How to Get a Full Tax Refund as an International Student in US

full tax refund international students

(Updated for 2024)

Many international students on F-1, J-1, M-1 and Q engage in practical training and earn income through one of the USCIS (United States Citizenship and Immigration Services) approved programs or participate in on-campus and off-campus employment during or post-study.

But do international students need to pay tax?

It is sometimes thought that foreign students who receive any type of income and funds from their OPT or from on-campus or off-campus activity are not liable to US taxes, however this is untrue.

For many international students, the US tax system may seem complex and as a result they are not aware of their filing and taxation obligations.

According to US tax law and regulations (Publication 519), “nonresident aliens usually are subject to US income tax only on US source income”, respectively, foreign students under F1, M1, J1 and Q visas are liable to pay both federal and state income taxes on their US sourced income, which may include wages, tips, scholarship and fellowship grants, dividends, and so on. Find out more about taxable income here.

Nonresident aliens file form 1040NR  (US Nonresident Alien Income Tax Return) to assess and file federal income taxes.

Most nonresident aliens do not qualify for the standard deduction.

tax deductions for international students

Do international students need to file a tax return?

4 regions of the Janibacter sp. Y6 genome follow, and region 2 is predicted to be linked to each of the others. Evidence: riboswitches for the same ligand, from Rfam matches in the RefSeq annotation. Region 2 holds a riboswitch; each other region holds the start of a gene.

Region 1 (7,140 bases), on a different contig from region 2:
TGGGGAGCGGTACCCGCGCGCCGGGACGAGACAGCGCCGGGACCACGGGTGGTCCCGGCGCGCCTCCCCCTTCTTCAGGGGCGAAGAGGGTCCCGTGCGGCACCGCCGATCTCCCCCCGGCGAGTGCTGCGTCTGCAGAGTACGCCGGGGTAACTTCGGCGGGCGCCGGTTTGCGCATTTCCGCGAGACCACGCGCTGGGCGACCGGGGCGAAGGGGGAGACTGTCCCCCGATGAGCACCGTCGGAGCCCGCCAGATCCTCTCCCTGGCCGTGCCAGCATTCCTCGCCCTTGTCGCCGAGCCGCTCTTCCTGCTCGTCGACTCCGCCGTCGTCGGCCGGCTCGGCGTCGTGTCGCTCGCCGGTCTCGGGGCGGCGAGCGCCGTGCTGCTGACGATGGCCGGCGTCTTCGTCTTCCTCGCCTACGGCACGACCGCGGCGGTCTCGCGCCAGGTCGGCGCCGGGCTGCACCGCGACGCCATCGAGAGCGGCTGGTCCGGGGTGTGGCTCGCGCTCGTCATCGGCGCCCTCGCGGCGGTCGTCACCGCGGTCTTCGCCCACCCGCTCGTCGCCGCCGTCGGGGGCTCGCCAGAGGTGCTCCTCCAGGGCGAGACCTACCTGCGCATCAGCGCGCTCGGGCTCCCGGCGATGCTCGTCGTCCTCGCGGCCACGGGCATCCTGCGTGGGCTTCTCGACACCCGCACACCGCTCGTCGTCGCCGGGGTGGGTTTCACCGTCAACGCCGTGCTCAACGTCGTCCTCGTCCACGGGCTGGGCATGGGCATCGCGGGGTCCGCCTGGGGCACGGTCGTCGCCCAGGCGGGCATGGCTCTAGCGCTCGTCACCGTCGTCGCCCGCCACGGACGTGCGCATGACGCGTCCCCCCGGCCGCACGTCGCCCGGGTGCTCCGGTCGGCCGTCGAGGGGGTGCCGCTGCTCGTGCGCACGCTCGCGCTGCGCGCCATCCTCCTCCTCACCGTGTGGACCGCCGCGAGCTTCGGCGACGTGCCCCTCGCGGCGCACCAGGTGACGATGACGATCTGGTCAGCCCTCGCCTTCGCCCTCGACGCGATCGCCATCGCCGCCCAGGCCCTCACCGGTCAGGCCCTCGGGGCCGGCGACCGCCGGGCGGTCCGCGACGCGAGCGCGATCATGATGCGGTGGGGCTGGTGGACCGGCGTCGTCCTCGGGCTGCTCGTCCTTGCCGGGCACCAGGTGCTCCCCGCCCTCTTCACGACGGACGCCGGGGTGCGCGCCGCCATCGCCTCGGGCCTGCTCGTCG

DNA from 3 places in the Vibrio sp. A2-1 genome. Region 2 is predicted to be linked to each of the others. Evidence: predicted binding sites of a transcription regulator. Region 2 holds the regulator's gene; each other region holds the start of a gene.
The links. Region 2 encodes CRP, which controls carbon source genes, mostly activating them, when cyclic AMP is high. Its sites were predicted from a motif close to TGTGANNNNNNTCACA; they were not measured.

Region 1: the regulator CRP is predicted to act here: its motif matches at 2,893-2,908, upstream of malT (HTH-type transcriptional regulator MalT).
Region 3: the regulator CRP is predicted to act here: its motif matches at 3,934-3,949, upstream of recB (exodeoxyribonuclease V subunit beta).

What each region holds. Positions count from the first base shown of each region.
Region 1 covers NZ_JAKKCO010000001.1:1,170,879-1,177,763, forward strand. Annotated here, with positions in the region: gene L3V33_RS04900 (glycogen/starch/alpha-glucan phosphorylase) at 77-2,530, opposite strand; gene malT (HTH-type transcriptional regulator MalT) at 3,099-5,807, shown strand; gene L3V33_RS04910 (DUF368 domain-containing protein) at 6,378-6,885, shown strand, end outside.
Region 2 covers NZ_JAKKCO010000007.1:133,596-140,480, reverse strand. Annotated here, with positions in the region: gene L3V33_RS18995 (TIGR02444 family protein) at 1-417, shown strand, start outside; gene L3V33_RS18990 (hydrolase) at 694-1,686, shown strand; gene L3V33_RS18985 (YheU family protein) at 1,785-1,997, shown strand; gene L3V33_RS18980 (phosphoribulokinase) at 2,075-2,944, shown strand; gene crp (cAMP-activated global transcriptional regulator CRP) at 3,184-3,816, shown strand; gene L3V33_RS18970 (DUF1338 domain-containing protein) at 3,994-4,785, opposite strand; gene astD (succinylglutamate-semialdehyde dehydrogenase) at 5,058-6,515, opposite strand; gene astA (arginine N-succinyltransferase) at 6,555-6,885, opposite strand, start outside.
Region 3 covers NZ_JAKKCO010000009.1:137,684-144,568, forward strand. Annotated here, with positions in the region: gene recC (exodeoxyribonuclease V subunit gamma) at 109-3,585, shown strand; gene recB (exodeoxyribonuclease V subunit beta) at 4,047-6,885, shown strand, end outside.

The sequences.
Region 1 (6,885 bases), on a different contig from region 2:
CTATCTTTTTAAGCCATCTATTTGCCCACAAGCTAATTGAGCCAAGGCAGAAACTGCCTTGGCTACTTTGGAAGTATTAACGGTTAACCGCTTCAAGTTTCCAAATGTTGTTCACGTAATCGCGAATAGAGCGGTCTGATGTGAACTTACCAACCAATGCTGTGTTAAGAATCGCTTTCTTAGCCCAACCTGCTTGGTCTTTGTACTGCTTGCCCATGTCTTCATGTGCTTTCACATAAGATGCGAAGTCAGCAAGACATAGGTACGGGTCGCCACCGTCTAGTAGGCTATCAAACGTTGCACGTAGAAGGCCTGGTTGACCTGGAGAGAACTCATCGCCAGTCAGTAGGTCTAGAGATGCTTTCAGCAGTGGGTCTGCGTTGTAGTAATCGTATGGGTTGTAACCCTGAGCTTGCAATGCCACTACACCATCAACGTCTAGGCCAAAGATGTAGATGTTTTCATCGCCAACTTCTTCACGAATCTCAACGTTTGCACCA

Yes, most international students on an F-1 visa are considered nonresident aliens in the US, and are required to file a US tax return (form 1040-NR) for income from US sources.

What income is taxable?

Scholarships and Fellowship Grants are also taxable income when paid to nonresident aliens. IRS Notice 87-31 exempts scholarships and fellowships from tax in the US when paid to US citizens and residents, yet the US scholarship and fellowship grants paid directly to a foreign student are generally taxable and subject to reporting.

Since 2018, the personal exemption was reduced to $0 (read more).

Check our complete guide to filing taxes as an F-1 student in the US.


Can international students deduct expenses?

The general rule is that you cannot deduct personal or living expenses unless specifically allowed by the US tax code.

Some foreign students are eligible for a direct write-off of that part of the scholarship or grant that was used to cover qualified educational expenses. The deduction applies to all nonresident aliens who are candidates for a degree or at least half-time students.

The qualified educational expenses also include all out-of-pocket expenses paid for tuition, academic fees, books, supplies and equipment required by a college or university.

Read more about the deductions and exemptions you can and can’t claim here.


International student tax refund


Avail of a tax treaty

Another way for international students to decrease federal income tax is to claim a tax treaty benefit, which will allow them to fully or partially exempt their US-sourced income from federal and/or some state income taxes.